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October 31st, 2012, 18:47
NYT called out city’s flood-protection problems in September

New York Is Lagging as Seas and Risks Rise, Critics Warn


Duh, it doesn't take a rocket scientist to figure out they needed to protect against rising sea levels. Looks like they will be taking this "opportunity" to waterproof or move some of the electrical power connections and switches. They are talking about moving the power lines out of the subway tunnels though, but where would they go instead? Transmission towers and lines? Yech.

Consolidated Edison, the utility that supplies electricity to most of the city, estimates that adaptations like installing submersible switches and moving high-voltage transformers above ground level would cost at least $250 million. Lacking the means, it is making gradual adjustments, with about $24 million spent in flood zones since 2007.
That's a fucking drop in the bucket compared to opportunity costs lost by having no electricity not to mention the human impact. Penny wise and pound foolish. Con Ed took weeks to restore power in LA after a big windstorm last year. They were totally unprepared. This is why critical utilities shouldn't be provided by private companies.

The most vulnerable systems, like the subway tunnels under the Harlem and East Rivers, would have been unusable for nearly a month, or longer, at an economic loss of about $55 billion, said Dr. Jacob.
Instead of “planning to be flooded,” as he put it, city, state and federal agencies should be investing in protection like sea gates that could close during a storm and block a surge from Long Island Sound and the Atlantic Ocean into the East River and New York Harbor.
Duh….

The waters on the city’s doorstep have been rising roughly an inch a decade over the last century as oceans have warmed and expanded. But according to scientists advising the city, that rate is accelerating, because of environmental factors, and levels could rise two feet higher than today’s by midcentury. More frequent flooding is expected to become an uncomfortable reality.

With higher seas, a common storm could prove as damaging as the rare big storm or hurricane is today, scientists say. Were sea levels to rise four feet by the 2080s, for example, 34 percent of the city’s streets could lie in the flood-risk zone, compared with just 11 percent now, a 2011 study commissioned by the state said.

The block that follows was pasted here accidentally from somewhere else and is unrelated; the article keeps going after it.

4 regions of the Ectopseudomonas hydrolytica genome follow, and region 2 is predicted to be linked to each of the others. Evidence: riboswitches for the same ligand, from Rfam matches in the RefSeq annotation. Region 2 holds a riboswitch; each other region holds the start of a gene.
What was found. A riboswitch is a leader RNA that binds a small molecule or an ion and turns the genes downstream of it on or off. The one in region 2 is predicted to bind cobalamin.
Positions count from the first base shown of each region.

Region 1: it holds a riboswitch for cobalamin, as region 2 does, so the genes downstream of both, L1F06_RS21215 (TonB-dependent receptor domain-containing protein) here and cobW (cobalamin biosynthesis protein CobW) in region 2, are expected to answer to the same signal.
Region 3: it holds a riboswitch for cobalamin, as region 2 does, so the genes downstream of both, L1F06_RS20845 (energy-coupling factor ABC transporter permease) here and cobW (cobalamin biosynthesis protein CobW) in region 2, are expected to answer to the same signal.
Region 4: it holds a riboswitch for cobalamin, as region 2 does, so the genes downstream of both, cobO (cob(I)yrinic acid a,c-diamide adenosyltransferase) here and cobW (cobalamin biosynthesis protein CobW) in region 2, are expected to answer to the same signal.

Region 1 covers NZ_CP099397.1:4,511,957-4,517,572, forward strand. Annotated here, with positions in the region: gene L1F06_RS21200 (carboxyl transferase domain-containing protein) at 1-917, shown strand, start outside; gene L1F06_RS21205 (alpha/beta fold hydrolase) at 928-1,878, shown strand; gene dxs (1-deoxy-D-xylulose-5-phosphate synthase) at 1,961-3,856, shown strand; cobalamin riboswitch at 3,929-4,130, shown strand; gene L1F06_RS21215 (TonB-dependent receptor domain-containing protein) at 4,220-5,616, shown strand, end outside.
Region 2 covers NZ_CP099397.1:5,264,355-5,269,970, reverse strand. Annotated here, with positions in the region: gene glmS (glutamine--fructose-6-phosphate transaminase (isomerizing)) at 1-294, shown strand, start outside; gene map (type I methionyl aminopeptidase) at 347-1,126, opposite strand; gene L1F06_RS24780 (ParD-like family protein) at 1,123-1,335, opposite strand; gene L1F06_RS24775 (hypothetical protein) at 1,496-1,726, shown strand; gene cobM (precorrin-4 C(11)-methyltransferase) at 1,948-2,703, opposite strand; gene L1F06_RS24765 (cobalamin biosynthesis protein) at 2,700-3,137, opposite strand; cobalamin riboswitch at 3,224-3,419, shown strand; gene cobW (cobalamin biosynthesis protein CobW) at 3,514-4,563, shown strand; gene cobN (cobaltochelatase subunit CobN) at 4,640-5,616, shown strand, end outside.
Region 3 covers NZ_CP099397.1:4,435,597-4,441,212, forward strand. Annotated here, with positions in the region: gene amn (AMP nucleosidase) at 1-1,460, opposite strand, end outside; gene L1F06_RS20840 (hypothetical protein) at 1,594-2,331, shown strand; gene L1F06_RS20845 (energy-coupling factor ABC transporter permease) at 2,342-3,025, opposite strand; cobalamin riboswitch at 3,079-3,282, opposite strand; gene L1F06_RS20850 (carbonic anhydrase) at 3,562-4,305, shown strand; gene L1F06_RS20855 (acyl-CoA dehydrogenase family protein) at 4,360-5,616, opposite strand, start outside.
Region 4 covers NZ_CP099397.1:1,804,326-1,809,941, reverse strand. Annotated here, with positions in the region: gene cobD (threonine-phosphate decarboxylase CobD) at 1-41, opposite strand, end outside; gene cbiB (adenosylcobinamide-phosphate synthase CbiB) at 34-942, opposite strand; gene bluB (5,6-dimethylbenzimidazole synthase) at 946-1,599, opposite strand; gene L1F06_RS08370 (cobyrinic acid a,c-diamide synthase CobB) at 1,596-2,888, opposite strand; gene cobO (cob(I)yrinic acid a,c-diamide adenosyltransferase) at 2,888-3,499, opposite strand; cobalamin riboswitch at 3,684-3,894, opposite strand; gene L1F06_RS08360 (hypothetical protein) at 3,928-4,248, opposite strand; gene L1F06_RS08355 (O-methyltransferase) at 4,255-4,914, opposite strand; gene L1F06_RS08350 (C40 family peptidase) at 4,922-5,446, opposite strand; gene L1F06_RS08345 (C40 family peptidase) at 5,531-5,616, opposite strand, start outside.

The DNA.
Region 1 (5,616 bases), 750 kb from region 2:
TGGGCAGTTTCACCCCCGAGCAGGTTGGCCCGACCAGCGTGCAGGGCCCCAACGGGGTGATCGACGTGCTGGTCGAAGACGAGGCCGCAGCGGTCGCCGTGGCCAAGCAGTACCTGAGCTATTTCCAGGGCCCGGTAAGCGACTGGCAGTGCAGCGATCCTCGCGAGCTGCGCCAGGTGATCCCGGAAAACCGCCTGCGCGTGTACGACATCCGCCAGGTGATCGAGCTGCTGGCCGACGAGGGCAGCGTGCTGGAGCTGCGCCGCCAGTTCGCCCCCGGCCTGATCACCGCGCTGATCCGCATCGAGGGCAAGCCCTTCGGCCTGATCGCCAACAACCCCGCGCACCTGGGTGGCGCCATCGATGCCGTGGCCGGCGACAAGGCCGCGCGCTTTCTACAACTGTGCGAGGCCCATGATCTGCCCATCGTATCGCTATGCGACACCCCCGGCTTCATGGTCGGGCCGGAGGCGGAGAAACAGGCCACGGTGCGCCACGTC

“There’s a lot of concern about angering developers,” said Ben Chou, a water-policy analyst at the Natural Resources Defense Council.
Oh, too bad, the little children can't behave like responsible adults on their own. Just gimme, gimme, gimme.

The AP (10/31, Borenstein) reports that climate scientist Michael Oppenheimer reported just eight months ago "that what used to be once-in-a-century devastating floods in New York City would soon happen every three to 20 years," blaming "global warming for pushing up sea levels and changing hurricane patterns." However, scientists caution "that they cannot yet conclusively link a single storm to global warming, and any connection is not as clear and simple as environmental activists might contend." Still, several climate scientists say that "some individual parts of Sandy and its wrath seem to be influenced by climate change," including rising sea levels, the rising average temperature of the Atlantic Ocean, and a warmer than normal Gulf Stream. Governor Cuomo concluded, "Anyone who says that there's not a dramatic change in weather patterns I think is denying reality."

The New York Times (10/31, Gillis) reports in its "Green" blog that "a detailed understanding of the anatomy and causes of the storm will take months, at least." However, several climate scientists said, "A likely contributor to the intensity of Sandy…was that surface temperatures in the western Atlantic Ocean were remarkably high just ahead of the storm - in places, about five degrees Fahrenheit higher than normal for this time of year." Meanwhile, "other scientists are looking at this year's historic loss of sea ice in the Arctic as a potential contributor to the track of Sandy, and possibly to the severity of the storm." Scientists say that the hybrid nature of this storm makes trying to pinpoint its causes of more difficult.
Last edited by Thrasher; October 31st, 2012 at 18:57.
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